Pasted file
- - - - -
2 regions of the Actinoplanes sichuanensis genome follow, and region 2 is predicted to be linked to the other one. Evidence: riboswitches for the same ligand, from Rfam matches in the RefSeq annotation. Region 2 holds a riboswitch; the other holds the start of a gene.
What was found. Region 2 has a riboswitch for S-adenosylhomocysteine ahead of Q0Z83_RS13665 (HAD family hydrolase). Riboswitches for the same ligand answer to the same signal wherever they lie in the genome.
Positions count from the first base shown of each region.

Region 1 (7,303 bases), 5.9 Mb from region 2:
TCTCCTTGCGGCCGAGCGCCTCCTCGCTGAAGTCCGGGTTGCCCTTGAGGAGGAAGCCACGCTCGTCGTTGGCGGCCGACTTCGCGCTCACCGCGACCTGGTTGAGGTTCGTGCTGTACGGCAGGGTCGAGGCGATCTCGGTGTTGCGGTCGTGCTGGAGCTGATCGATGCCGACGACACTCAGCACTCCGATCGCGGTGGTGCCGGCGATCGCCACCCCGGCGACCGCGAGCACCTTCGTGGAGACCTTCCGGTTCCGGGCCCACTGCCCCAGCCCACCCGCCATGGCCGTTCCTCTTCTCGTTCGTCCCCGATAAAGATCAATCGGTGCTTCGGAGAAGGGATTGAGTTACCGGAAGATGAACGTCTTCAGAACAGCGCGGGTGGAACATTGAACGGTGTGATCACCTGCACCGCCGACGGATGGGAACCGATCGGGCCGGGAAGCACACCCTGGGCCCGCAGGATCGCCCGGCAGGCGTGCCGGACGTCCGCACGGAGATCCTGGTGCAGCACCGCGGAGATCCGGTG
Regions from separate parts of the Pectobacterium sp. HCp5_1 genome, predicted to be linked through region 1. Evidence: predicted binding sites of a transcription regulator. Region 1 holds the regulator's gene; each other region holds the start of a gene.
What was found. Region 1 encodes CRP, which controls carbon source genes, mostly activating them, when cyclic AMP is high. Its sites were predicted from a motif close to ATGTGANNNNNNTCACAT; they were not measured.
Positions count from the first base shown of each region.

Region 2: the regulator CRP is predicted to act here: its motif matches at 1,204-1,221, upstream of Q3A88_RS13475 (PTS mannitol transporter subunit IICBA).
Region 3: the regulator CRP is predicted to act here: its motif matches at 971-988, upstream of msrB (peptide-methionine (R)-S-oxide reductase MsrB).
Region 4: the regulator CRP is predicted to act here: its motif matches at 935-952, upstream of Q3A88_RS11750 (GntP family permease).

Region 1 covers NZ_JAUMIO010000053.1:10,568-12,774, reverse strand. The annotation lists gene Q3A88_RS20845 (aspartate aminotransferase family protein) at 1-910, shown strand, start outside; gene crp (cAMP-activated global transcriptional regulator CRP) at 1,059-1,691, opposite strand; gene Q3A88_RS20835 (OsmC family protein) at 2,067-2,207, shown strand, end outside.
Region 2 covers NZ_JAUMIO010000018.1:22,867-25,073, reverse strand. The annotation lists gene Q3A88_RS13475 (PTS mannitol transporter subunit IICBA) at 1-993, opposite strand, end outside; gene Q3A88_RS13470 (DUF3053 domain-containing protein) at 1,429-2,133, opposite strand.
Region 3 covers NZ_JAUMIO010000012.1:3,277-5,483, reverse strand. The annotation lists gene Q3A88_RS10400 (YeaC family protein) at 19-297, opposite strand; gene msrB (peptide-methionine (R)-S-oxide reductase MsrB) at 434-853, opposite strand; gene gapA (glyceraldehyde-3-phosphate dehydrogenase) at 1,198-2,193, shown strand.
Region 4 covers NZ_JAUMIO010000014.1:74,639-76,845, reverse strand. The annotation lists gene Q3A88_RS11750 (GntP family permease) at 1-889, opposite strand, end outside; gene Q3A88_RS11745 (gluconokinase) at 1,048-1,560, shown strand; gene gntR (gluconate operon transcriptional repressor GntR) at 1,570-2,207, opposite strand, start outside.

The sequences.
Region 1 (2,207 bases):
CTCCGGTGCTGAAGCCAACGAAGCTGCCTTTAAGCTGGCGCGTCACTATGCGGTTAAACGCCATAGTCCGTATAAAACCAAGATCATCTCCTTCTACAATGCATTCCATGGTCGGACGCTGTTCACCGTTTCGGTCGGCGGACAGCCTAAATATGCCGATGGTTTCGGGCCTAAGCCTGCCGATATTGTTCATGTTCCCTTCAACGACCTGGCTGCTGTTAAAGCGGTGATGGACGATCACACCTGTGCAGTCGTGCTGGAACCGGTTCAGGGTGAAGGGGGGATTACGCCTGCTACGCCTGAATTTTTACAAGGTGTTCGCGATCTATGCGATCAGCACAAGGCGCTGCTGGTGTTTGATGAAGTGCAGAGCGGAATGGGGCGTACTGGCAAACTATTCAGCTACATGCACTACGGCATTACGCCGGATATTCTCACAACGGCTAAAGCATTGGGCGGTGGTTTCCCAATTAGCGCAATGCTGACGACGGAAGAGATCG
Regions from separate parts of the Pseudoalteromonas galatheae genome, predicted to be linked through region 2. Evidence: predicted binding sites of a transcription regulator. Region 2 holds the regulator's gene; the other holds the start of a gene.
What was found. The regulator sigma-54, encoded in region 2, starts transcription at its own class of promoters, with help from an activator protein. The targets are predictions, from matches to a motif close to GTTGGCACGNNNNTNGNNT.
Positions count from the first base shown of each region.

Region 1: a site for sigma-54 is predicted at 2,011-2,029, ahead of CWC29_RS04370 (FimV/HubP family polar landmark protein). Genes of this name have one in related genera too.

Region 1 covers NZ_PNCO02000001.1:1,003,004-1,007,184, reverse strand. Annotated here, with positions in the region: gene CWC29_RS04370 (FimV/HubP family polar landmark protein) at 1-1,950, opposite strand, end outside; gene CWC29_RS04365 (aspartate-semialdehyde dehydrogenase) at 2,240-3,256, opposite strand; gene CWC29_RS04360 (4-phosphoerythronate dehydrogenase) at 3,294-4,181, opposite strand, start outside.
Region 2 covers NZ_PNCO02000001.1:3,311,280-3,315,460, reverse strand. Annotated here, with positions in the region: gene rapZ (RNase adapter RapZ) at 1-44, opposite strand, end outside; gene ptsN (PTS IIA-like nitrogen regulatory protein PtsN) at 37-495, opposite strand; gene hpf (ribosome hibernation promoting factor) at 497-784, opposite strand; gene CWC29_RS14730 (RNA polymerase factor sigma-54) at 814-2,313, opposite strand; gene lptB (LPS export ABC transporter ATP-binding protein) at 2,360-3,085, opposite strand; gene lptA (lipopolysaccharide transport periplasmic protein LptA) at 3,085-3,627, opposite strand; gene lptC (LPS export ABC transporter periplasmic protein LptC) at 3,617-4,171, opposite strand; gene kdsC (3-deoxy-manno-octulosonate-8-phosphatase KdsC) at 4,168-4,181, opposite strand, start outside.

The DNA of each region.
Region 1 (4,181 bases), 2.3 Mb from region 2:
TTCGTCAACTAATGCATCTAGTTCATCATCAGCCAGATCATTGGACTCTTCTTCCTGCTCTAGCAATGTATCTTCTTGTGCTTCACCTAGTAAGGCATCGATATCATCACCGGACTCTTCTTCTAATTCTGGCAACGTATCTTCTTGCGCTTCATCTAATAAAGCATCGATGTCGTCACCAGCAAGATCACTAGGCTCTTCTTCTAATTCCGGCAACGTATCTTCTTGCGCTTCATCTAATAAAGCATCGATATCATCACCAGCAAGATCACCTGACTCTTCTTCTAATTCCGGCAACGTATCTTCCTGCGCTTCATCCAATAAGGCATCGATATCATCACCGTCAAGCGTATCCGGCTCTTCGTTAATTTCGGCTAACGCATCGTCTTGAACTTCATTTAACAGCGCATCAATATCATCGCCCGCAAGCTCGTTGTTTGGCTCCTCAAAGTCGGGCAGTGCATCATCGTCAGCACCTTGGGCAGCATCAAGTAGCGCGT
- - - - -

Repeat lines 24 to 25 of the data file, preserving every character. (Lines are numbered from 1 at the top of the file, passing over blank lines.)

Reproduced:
Region 2 covers NZ_PNCO02000001.1:3,311,280-3,315,460, reverse strand. Annotated here, with positions in the region: gene rapZ (RNase adapter RapZ) at 1-44, opposite strand, end outside; gene ptsN (PTS IIA-like nitrogen regulatory protein PtsN) at 37-495, opposite strand; gene hpf (ribosome hibernation promoting factor) at 497-784, opposite strand; gene CWC29_RS14730 (RNA polymerase factor sigma-54) at 814-2,313, opposite strand; gene lptB (LPS export ABC transporter ATP-binding protein) at 2,360-3,085, opposite strand; gene lptA (lipopolysaccharide transport periplasmic protein LptA) at 3,085-3,627, opposite strand; gene lptC (LPS export ABC transporter periplasmic protein LptC) at 3,617-4,171, opposite strand; gene kdsC (3-deoxy-manno-octulosonate-8-phosphatase KdsC) at 4,168-4,181, opposite strand, start outside.

The DNA of each region.